And so, companies of all sizes create Facebook pages, where they can post information about their products and services, offer sales, answer questions, and just generally connect with users.

The Big “However”

The one thing you’ll find with having a Facebook page for your business is that it’s limited. On top of that, Facebook wants you to pony up fees to get your posts seen by more and more users. That, of course, is an opportunity you shouldn’t overlook. However, there is one other point you should not miss with Facebook.

What you can offer to consumers, via Facebook, is limited. On top of which, you don’t want to have to double down on the efforts made by either your in-house developers or the IT outsourcing company that built your company website. Considering Facebook’s limited offerings, you wouldn’t be able to duplicate those options on their platform anyway.

To that end, one item you must include on your company’s Facebook page is a link to your website. Without this, users might not even think about visiting your site. Beyond that, you should also frequently post the URL in your posts—as often as you can. In order to retrain consumers to find you on your company site instead of automatically navigating to Facebook, they need to have that website address emblazoned upon their memories.

But without that Facebook “launching” page, you might find it harder to attract consumers to your site. After spending the budget on that company web presence, you don’t want it to go unused. And that is one of the best usages you’ll find from Facebook as a marketing tool.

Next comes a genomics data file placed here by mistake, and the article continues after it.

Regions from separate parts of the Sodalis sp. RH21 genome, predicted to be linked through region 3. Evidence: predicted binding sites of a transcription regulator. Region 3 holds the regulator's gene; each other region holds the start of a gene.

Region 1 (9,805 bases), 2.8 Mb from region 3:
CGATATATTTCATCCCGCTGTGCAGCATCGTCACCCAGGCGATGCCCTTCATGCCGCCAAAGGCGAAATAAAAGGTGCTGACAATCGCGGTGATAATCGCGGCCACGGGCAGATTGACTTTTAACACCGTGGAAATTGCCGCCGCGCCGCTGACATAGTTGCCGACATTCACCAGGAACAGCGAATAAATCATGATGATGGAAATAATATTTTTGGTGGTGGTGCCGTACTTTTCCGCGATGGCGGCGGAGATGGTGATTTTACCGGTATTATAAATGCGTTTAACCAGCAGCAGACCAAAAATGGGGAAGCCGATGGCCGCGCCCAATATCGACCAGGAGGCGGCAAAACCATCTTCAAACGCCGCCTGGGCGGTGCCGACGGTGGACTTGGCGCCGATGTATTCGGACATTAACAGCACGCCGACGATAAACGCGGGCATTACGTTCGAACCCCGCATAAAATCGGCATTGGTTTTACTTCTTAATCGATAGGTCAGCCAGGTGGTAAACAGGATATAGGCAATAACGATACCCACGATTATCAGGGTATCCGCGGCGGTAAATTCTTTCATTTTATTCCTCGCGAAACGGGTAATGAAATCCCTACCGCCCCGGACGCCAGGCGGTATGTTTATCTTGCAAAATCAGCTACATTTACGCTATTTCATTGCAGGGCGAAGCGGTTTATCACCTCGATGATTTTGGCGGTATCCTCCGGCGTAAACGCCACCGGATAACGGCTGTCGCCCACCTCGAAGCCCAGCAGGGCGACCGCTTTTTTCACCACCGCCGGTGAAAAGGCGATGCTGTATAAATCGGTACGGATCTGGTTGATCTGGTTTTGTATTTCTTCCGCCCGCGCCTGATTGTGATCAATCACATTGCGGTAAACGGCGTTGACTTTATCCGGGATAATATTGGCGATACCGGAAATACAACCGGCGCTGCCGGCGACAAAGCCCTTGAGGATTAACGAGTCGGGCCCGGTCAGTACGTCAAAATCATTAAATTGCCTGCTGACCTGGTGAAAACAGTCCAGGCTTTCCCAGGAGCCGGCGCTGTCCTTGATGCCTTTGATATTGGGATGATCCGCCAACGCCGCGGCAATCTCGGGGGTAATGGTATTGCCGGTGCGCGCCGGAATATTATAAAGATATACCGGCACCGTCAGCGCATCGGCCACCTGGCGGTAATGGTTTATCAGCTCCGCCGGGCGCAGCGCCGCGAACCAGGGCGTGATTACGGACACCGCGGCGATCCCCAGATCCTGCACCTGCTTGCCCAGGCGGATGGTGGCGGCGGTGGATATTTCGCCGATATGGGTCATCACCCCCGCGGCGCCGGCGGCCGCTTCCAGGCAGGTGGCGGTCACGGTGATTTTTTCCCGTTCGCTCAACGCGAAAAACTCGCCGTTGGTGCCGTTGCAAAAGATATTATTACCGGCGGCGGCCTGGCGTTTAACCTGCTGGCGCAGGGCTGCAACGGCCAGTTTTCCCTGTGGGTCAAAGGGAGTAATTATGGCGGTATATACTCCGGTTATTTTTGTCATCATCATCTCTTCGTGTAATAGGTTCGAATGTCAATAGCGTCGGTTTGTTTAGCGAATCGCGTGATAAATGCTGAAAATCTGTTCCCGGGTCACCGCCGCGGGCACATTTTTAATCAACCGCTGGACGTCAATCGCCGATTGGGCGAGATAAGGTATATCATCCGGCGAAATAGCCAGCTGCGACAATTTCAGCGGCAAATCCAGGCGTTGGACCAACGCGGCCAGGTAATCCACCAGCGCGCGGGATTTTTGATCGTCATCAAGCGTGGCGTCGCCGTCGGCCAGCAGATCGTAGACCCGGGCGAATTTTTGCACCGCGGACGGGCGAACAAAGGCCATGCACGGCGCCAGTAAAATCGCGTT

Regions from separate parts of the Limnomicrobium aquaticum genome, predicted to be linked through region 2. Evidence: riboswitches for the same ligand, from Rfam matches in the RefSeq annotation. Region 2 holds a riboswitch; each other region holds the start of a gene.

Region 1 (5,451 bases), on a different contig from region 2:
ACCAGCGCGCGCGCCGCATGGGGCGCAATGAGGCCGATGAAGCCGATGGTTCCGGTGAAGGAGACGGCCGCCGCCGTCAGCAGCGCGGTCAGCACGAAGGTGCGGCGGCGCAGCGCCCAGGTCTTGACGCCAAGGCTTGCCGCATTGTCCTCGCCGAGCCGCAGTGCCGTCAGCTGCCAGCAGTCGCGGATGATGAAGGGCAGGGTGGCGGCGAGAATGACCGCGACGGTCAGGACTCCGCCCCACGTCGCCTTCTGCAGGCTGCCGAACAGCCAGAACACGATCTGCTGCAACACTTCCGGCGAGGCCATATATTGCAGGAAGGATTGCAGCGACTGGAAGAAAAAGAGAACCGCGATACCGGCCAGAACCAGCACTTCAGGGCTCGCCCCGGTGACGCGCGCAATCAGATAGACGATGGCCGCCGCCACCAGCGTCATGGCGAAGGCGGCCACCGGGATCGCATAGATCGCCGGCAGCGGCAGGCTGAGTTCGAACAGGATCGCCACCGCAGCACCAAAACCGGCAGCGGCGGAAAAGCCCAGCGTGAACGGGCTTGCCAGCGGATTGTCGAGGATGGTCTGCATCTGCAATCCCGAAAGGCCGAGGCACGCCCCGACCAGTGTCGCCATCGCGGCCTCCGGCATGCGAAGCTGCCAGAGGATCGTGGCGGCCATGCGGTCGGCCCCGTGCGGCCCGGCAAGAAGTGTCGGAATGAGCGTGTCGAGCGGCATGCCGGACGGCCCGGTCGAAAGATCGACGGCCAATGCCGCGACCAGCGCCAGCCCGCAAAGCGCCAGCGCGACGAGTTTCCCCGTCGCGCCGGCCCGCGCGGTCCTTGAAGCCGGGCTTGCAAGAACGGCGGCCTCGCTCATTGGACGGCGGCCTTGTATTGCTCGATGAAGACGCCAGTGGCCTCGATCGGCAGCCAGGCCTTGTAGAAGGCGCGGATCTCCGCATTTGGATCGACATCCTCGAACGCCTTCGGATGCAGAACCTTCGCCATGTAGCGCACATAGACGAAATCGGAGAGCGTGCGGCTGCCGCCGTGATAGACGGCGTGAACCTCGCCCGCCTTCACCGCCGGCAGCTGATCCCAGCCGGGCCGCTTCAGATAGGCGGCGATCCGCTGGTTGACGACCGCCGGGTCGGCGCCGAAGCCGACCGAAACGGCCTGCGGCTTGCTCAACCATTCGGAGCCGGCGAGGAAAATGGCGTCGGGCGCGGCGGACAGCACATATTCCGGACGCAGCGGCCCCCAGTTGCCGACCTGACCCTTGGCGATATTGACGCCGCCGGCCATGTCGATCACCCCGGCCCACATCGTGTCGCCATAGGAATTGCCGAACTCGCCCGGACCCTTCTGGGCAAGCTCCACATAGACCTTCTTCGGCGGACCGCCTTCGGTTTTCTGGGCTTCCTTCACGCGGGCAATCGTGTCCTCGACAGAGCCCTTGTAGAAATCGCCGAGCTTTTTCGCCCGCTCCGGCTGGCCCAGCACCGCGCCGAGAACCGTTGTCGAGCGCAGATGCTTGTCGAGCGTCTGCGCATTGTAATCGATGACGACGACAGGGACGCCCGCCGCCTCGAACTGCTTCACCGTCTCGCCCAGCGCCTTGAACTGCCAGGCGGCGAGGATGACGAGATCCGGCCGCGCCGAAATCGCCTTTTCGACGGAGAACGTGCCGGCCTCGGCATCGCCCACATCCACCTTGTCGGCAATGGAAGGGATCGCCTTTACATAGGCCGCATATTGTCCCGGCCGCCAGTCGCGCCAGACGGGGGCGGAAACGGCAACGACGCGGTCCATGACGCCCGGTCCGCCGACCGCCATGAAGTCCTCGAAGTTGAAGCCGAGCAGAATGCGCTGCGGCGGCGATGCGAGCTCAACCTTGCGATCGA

If used properly, Facebook can help you convert a percentage of their massive user base into customers. As mentioned earlier, run specials on Facebook to not only attract users to your company FB page, but to those users who subscribe to your company mailing list or purchase a product from your company site. Beyond that, interact with those Facebook users who like your page. By design, social media is all about interaction, so the more you (and your company) can interact with users the better your chances of converting those FB users to loyal customers. It’s no guarantee, but even if you’re only picking up a fraction of a percentage, it’s better than none. And considering the average user lives in a world where their first point of web entry is social media, it makes perfect sense that you would opt to make use of the platform.

And once you’ve taken care of that, don’t forget to interact with those who have “liked” your page.

So the answer to the question is a resounding “both”. Have your company website (and make sure to keep the site updated and as “on trend” as possible) and use your Facebook company page as one of your key tools for driving users to that site. With such a one-two punch, your web presence will find considerably more success than trying to go with one or the other.

Just remember, your company website should come first. Build it and build it well. Once your company is well represented on its own domain, then you can create your company’s Facebook page and point users to your website from there.